Aerial compliance inspections have revealed positive improvements in winter grazing practices.
Farmers were advised last year that winter grazing practices needed to be significantly improved and a joint approach by Environment Southland, DairyNZ, Beef + Lamb New Zealand, Federated Farmers, Ministry for the Environment and MPI was developed to help address the issues, Environment Southland chief executive Rob Phillips said.
Agriculture in Southland was very important to the regional and national economies, but some farming practices, if not done well, negatively impacted water quality, Phillips said.
"Winter grazing is a high-risk activity with regard to water quality and all farmers need to undertake good management practice."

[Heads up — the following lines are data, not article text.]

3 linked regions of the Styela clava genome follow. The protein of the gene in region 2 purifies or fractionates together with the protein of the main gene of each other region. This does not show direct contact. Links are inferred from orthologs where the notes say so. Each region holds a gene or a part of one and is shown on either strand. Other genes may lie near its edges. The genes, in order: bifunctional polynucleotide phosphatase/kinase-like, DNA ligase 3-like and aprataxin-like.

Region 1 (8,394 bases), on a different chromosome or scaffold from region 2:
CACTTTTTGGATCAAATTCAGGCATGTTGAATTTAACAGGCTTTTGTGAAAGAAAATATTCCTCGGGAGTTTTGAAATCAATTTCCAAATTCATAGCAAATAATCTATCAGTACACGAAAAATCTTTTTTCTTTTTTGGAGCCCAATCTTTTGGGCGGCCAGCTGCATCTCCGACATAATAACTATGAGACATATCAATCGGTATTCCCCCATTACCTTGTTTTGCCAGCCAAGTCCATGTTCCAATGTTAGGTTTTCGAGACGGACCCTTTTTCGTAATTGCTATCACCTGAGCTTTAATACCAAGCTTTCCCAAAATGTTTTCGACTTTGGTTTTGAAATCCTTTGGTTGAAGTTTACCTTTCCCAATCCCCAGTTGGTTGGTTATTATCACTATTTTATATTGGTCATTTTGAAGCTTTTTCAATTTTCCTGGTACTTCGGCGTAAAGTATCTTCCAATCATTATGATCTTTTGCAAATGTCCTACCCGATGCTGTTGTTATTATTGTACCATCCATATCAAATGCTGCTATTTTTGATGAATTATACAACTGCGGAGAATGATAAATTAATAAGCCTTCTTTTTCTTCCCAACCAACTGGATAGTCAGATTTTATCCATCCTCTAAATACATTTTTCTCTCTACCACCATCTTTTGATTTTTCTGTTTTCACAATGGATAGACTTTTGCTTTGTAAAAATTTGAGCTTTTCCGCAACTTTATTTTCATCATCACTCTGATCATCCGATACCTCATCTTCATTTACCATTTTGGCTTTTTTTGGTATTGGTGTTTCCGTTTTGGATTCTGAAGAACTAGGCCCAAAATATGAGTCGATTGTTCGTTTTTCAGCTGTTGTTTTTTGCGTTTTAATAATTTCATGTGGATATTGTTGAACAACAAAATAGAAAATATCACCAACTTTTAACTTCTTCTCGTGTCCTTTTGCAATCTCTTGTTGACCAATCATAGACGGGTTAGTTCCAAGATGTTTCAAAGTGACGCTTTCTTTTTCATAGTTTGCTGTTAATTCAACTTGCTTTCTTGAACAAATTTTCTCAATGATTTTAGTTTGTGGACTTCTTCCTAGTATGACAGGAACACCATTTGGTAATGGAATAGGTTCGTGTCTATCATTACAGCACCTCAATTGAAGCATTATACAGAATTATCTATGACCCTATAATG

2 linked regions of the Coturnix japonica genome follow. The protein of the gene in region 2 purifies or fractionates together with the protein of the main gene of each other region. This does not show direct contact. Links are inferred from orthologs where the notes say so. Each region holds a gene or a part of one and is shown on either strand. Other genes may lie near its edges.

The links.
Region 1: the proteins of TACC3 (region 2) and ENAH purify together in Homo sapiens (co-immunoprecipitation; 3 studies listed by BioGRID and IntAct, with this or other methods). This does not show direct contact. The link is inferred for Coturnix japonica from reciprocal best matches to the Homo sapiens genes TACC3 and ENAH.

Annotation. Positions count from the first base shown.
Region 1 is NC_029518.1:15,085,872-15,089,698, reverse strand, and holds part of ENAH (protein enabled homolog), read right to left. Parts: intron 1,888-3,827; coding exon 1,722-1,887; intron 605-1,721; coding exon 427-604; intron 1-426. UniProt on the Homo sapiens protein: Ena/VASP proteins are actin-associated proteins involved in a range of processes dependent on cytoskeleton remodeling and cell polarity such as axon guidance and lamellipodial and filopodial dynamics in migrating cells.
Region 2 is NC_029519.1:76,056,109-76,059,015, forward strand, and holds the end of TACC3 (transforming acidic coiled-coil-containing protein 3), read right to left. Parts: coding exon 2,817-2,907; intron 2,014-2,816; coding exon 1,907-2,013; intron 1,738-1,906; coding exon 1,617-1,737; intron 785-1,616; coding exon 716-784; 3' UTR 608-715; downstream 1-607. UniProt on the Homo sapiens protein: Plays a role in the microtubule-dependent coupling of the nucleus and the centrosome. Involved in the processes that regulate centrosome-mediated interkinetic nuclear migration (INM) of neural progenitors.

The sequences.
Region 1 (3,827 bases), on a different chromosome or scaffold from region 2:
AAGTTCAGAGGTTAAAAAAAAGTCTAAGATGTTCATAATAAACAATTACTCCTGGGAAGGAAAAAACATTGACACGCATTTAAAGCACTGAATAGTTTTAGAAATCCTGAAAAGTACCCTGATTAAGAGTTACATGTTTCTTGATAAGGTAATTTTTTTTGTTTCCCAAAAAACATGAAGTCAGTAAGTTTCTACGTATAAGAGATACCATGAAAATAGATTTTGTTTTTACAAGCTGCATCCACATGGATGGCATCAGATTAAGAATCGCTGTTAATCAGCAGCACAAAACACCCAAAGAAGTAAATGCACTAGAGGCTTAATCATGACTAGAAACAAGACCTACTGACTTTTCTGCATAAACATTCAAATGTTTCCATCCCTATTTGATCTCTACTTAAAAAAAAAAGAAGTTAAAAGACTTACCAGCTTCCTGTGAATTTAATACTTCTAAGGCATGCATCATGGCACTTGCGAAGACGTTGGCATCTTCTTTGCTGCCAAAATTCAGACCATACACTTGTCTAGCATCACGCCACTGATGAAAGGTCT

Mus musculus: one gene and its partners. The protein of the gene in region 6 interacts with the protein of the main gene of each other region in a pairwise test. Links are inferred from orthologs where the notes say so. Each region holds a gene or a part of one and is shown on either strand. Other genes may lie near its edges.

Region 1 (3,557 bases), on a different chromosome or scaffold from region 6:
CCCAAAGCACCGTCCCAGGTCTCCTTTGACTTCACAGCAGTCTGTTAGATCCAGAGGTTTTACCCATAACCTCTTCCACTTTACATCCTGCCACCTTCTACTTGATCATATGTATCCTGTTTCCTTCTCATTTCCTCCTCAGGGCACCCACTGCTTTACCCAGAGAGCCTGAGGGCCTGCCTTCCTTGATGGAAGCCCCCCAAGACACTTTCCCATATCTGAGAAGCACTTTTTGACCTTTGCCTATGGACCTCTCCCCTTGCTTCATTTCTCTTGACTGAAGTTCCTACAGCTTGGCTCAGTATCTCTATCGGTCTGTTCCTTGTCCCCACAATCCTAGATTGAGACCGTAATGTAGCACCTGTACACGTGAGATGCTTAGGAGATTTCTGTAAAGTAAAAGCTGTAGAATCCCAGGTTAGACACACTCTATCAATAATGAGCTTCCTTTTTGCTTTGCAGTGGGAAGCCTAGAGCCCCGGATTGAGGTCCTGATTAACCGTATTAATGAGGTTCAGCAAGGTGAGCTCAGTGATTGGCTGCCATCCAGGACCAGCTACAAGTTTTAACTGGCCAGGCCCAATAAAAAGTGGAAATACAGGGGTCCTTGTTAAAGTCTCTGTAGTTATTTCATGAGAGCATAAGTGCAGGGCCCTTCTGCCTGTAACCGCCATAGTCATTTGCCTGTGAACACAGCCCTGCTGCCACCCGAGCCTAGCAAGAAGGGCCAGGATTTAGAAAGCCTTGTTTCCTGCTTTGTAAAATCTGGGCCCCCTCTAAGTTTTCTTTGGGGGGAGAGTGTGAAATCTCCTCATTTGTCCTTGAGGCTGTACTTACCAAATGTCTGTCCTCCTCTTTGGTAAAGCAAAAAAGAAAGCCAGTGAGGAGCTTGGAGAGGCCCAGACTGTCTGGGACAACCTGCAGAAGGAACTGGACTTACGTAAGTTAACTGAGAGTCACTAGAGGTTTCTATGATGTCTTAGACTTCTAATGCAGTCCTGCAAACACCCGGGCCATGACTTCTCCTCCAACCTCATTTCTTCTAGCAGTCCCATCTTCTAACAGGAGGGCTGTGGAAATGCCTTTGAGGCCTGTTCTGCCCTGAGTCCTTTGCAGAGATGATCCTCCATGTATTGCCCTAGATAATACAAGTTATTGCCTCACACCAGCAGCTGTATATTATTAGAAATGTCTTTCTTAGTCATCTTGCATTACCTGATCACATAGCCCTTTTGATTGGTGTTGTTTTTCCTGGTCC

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Early observations from the preliminary flight last week suggested a better uptake of good management practices, such as fencing of waterways and the creation of buffer zones, with no immediate compliance concerns identified.
"I'm encouraged by what we've seen. Farmers appear to have made a real effort, which is exactly what we need.
"We are mindful that it's still early in the season and this was only a preliminary flight to get an indication of any issues. Wet weather is inevitable and while this will present challenges, we expect farmers to continue their focus on good wintering practice."
The flights covered much of Southland, from Tussock Creek through to Garston and Mossburn and then some of the Western Southland area.
"Staff are still working through the information and photos gathered during the flight and at this stage it looks like we will be looking to arrange follow-up advice for a handful of properties that could be at risk of winter grazing issues in wetter weather."